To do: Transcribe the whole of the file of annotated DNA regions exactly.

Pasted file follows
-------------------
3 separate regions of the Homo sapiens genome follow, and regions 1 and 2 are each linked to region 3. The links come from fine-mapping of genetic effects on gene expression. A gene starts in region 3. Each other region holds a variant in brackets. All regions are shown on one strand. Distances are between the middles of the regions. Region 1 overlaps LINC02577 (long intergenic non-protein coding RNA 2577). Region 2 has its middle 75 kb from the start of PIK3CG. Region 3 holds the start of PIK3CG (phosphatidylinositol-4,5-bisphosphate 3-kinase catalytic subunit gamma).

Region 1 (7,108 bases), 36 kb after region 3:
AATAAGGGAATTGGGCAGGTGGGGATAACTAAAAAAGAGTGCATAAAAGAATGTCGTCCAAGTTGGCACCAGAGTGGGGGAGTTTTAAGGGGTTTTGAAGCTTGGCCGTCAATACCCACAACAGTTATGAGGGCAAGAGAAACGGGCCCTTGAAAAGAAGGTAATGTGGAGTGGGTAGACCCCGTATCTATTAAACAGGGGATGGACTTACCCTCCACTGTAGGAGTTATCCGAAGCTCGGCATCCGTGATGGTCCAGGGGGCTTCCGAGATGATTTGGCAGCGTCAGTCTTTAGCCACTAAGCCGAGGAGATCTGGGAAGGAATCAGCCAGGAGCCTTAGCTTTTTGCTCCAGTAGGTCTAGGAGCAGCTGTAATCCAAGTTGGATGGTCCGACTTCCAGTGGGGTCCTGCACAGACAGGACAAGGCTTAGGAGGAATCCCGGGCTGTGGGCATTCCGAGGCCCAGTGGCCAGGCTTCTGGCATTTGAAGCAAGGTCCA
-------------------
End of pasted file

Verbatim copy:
3 separate regions of the Homo sapiens genome follow, and regions 1 and 2 are each linked to region 3. The links come from fine-mapping of genetic effects on gene expression. A gene starts in region 3. Each other region holds a variant in brackets. All regions are shown on one strand. Distances are between the middles of the regions. Region 1 overlaps LINC02577 (long intergenic non-protein coding RNA 2577). Region 2 has its middle 75 kb from the start of PIK3CG. Region 3 holds the start of PIK3CG (phosphatidylinositol-4,5-bisphosphate 3-kinase catalytic subunit gamma).

Region 1 (7,108 bases), 36 kb after region 3:
AATAAGGGAATTGGGCAGGTGGGGATAACTAAAAAAGAGTGCATAAAAGAATGTCGTCCAAGTTGGCACCAGAGTGGGGGAGTTTTAAGGGGTTTTGAAGCTTGGCCGTCAATACCCACAACAGTTATGAGGGCAAGAGAAACGGGCCCTTGAAAAGAAGGTAATGTGGAGTGGGTAGACCCCGTATCTATTAAACAGGGGATGGACTTACCCTCCACTGTAGGAGTTATCCGAAGCTCGGCATCCGTGATGGTCCAGGGGGCTTCCGAGATGATTTGGCAGCGTCAGTCTTTAGCCACTAAGCCGAGGAGATCTGGGAAGGAATCAGCCAGGAGCCTTAGCTTTTTGCTCCAGTAGGTCTAGGAGCAGCTGTAATCCAAGTTGGATGGTCCGACTTCCAGTGGGGTCCTGCACAGACAGGACAAGGCTTAGGAGGAATCCCGGGCTGTGGGCATTCCGAGGCCCAGTGGCCAGGCTTCTGGCATTTGAAGCAAGGTCCA